World Library  
Flag as Inappropriate
Email this Article

Obscene libel

Article Id: WHEBN0022089046
Reproduction Date:

Title: Obscene libel  
Author: World Heritage Encyclopedia
Language: English
Subject: History of English criminal law, R v Penguin Books Ltd, Defamation, Capital murder, Felo de se
Collection: Common Law, Common Law Offences in England and Wales, Defamation, English Law
Publisher: World Heritage Encyclopedia

Obscene libel

The publication of an obscene libel was an offence under the common law of England. Prior to the abolition by section 1 of the Criminal Law Act 1967 of the distinction between felony and misdemeanour, it was regarded as a misdemeanour.[1] It has been abolished in England and Wales and Northern Ireland.[2]

The existence of this offence was denied by Hawkins;[3] and by Holt, C.J., who said that it was within the jurisdiction of the spiritual courts.[4]

England and Wales

It was an offence under the common law of England and Wales to publish an obscene libel. This was an indictable-only offence. However, section 2(4) of the Obscene Publications Act 1959 provided that a person publishing an article should not be proceeded against for an offence at common law consisting of the publication of any matter contained or embodied in that article where it was of the essence of the offence that the matter is "obscene". For this purpose the word "obscene" was defined by section 1(1) of that Act.

Lord Reid said:

Accordingly, the effect of section 2(4) is that it was not possible for a person to be prosecuted for this offence, unless the definition of "obscene" at common law was wider than the statutory definition of "obscene". This was probably not the case, because the statutory definition is a paraphrase of the definition given by Lord Cockburn, J., in R v Hicklin (1868) L.R. 3 Q.B. 360 at 371.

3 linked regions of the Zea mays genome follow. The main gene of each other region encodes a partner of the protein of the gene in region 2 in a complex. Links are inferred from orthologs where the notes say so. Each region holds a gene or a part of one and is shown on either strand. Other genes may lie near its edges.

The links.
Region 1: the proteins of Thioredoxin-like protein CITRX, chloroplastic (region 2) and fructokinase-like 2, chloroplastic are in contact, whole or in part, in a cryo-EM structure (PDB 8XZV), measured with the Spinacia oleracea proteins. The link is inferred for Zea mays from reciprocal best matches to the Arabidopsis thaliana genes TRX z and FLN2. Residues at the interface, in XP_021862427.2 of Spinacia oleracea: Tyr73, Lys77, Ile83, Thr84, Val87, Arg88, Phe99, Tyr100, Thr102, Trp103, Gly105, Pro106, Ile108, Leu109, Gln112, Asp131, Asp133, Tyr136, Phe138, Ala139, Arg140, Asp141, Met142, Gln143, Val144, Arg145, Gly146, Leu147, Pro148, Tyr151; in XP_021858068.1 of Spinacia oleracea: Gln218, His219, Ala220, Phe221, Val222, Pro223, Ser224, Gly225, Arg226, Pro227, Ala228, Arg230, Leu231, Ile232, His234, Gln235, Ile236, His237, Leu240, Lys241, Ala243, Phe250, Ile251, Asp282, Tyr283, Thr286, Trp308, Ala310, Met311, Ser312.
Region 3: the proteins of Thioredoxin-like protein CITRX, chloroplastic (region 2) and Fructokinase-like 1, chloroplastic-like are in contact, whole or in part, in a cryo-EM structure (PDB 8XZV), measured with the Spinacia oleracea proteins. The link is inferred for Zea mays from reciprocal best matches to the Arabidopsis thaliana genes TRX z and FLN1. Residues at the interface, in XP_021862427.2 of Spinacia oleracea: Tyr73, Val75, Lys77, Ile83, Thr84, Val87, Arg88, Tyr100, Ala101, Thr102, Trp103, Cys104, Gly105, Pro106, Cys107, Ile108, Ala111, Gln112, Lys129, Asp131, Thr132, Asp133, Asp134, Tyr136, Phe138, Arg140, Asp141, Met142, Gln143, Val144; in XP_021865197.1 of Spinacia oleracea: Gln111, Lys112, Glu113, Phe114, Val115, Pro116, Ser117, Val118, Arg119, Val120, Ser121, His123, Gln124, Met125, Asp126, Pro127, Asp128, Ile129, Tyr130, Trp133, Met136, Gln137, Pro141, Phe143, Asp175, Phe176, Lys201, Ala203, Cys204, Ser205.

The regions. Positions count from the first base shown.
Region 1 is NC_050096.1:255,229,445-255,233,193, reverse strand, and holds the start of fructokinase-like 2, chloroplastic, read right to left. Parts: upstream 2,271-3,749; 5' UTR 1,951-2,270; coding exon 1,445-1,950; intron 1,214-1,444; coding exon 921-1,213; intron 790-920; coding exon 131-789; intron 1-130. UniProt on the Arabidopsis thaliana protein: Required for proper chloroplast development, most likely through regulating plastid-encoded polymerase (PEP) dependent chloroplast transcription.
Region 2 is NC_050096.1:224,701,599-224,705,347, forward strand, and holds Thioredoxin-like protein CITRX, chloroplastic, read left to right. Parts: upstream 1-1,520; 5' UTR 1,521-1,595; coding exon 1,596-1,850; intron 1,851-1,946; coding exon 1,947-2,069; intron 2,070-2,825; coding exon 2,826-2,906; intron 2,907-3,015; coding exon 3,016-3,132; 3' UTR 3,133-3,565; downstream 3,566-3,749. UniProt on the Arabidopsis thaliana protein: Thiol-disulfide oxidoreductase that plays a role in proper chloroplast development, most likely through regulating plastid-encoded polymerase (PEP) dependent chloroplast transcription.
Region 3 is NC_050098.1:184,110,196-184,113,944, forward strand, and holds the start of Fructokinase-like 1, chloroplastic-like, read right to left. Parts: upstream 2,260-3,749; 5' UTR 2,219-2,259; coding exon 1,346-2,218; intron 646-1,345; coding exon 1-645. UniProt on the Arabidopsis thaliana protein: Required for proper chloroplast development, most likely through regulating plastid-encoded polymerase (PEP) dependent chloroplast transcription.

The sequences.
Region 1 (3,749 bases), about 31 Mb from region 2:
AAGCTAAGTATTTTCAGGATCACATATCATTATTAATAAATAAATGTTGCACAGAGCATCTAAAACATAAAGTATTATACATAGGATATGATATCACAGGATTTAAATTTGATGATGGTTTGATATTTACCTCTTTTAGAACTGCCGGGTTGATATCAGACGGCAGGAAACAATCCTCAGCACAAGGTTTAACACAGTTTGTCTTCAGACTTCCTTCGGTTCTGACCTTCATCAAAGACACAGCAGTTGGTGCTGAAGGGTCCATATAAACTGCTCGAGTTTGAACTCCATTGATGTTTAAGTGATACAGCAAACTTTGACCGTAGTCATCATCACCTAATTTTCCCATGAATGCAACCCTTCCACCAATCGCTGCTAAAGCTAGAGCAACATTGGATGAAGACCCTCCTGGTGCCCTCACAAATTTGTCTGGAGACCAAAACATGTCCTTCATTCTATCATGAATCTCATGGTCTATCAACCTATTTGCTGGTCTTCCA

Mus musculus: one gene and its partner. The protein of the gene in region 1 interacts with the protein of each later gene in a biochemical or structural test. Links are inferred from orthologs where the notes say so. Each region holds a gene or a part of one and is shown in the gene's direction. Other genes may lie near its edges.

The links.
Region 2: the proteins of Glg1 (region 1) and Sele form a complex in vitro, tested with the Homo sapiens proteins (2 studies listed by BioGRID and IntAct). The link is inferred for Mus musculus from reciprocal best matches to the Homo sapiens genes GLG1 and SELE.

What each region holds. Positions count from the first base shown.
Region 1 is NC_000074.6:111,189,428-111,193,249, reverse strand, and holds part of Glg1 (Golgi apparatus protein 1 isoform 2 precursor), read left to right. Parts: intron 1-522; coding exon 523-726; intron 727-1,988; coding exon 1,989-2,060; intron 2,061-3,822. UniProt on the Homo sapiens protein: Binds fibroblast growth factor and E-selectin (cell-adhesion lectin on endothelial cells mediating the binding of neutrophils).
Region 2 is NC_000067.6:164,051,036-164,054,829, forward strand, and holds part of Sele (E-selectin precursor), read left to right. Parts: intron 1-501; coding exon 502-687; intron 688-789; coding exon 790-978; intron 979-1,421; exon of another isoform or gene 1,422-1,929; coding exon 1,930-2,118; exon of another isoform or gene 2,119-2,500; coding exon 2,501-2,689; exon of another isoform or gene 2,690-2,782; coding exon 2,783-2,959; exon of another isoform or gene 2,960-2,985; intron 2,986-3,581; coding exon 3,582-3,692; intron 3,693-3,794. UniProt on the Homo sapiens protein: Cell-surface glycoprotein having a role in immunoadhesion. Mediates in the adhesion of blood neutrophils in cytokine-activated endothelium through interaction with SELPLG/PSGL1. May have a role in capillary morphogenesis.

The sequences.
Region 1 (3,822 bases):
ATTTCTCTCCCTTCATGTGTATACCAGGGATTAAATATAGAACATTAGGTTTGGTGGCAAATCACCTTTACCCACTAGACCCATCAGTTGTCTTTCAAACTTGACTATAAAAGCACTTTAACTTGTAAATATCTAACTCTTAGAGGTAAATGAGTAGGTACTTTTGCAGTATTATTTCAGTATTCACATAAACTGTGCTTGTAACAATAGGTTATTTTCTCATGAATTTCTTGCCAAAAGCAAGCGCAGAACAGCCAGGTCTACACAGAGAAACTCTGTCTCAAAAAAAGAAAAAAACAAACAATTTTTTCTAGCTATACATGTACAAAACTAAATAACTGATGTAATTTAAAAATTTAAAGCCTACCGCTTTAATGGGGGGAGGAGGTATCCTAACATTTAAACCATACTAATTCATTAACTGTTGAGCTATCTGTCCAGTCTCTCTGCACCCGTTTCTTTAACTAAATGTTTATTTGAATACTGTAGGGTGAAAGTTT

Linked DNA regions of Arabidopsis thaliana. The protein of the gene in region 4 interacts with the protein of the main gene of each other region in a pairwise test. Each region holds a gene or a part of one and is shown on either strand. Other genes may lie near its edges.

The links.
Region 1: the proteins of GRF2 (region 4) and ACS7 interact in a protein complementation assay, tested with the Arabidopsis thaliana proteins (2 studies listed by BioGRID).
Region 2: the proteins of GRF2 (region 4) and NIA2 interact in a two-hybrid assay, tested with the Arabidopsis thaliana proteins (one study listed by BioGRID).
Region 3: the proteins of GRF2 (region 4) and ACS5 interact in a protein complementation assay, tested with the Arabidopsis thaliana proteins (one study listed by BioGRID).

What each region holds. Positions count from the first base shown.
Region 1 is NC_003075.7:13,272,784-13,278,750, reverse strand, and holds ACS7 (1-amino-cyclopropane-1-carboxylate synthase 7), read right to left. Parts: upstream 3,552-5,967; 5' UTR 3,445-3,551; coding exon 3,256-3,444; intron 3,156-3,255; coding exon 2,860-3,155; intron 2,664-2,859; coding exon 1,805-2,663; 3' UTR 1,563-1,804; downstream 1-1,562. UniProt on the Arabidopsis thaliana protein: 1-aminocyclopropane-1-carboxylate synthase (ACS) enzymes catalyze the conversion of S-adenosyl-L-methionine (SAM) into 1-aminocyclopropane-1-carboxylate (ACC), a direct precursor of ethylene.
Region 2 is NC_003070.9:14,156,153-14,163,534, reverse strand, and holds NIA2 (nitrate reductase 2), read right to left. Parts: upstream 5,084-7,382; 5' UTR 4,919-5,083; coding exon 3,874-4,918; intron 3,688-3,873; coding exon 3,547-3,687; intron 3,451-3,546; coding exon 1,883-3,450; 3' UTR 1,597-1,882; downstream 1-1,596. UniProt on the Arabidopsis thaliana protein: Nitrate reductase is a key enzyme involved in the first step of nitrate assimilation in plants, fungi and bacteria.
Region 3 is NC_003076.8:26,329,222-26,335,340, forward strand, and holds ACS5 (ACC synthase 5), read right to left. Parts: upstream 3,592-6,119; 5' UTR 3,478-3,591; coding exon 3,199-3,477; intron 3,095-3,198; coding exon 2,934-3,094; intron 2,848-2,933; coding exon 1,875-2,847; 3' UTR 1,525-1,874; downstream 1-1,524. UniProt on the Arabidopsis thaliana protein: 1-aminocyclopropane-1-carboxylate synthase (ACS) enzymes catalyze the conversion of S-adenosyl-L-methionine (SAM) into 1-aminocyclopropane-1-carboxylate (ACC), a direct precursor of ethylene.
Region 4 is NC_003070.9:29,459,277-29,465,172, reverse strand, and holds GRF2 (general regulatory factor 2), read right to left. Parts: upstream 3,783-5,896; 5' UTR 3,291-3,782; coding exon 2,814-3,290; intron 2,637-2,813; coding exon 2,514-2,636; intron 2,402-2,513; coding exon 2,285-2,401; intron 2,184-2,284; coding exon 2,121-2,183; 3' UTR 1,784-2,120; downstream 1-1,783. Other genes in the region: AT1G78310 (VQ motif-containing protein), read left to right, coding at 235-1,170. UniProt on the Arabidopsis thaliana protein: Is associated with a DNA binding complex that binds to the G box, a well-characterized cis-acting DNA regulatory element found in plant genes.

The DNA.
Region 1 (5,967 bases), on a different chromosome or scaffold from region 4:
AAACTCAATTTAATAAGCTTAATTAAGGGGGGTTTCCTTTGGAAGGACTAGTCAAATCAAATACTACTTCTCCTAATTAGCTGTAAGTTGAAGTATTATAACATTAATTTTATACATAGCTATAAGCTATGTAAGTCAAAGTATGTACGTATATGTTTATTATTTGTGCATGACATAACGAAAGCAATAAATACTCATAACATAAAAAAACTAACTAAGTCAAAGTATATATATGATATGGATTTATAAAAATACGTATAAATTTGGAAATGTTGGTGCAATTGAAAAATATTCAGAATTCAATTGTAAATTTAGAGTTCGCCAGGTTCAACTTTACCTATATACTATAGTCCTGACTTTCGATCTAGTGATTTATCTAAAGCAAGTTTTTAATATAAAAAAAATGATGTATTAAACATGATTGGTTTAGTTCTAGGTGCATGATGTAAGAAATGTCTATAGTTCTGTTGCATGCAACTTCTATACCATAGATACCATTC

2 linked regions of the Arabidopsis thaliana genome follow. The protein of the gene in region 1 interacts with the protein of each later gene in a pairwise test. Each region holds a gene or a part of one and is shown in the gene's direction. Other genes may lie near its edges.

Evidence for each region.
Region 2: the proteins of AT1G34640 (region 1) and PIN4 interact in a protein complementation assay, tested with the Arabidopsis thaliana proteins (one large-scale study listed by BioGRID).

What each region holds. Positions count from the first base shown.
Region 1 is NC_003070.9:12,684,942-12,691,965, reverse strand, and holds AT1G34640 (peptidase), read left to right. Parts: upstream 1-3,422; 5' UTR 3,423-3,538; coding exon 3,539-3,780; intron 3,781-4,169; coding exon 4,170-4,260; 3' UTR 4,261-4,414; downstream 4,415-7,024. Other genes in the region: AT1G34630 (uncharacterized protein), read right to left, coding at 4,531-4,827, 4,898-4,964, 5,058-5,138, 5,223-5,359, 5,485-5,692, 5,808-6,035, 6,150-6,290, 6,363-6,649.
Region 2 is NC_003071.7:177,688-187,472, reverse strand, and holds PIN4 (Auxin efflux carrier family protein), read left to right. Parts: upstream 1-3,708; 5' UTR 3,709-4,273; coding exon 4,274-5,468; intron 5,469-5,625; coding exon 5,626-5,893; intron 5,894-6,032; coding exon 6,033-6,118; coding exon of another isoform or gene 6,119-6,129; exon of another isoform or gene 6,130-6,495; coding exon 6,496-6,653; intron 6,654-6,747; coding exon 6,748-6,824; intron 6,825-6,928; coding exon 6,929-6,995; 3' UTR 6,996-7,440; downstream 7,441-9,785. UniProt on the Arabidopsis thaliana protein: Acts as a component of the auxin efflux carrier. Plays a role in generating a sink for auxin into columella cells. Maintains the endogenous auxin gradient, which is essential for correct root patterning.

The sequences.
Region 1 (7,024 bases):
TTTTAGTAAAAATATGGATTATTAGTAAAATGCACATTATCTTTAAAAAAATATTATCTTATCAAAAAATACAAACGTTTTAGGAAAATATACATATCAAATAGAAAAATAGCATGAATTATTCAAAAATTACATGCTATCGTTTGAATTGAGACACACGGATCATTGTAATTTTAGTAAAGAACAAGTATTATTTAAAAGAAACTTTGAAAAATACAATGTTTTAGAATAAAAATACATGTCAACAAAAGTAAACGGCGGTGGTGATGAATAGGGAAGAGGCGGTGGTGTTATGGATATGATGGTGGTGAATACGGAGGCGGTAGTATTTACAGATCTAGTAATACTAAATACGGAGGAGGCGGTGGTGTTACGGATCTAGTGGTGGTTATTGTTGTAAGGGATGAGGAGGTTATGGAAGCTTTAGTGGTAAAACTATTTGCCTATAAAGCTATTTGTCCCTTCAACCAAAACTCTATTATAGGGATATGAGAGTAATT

The offence was abolished when section 73(c) of the Coroners and Justice Act 2009 came into force on 12 January 2010.[2]

See also


  1. ^ R v Curl (1727) 2 Str 288, (1727) 93 ER 849; R v Wilkes (1770) 4 Burr 2527 at 2574, (1770) 98 ER 327; R v Hicklin (1868) LR 3 QB 360
  2. ^ a b Coroners and Justice Act 2009, section 73(c)
  3. ^ William Hawkins, Treatise on Pleas of the Crown, chapter 28, section 9, 1824 edition at p.545 (from Google Books)
  4. ^ R v Read, Fort 98, 92 ER 777; this decision was overruled by R v. Curl.
  5. ^ Knuller (Publishing, Printing and Promotions) Ltd. v. DPP [1973] A.C. 435 at 456, 56 Cr.App.R. 633 at 637
This article was sourced from Creative Commons Attribution-ShareAlike License; additional terms may apply. World Heritage Encyclopedia content is assembled from numerous content providers, Open Access Publishing, and in compliance with The Fair Access to Science and Technology Research Act (FASTR), Wikimedia Foundation, Inc., Public Library of Science, The Encyclopedia of Life, Open Book Publishers (OBP), PubMed, U.S. National Library of Medicine, National Center for Biotechnology Information, U.S. National Library of Medicine, National Institutes of Health (NIH), U.S. Department of Health & Human Services, and, which sources content from all federal, state, local, tribal, and territorial government publication portals (.gov, .mil, .edu). Funding for and content contributors is made possible from the U.S. Congress, E-Government Act of 2002.
Crowd sourced content that is contributed to World Heritage Encyclopedia is peer reviewed and edited by our editorial staff to ensure quality scholarly research articles.
By using this site, you agree to the Terms of Use and Privacy Policy. World Heritage Encyclopedia™ is a registered trademark of the World Public Library Association, a non-profit organization.

Copyright © World Library Foundation. All rights reserved. eBooks from World eBook Library are sponsored by the World Library Foundation,
a 501c(4) Member's Support Non-Profit Organization, and is NOT affiliated with any governmental agency or department.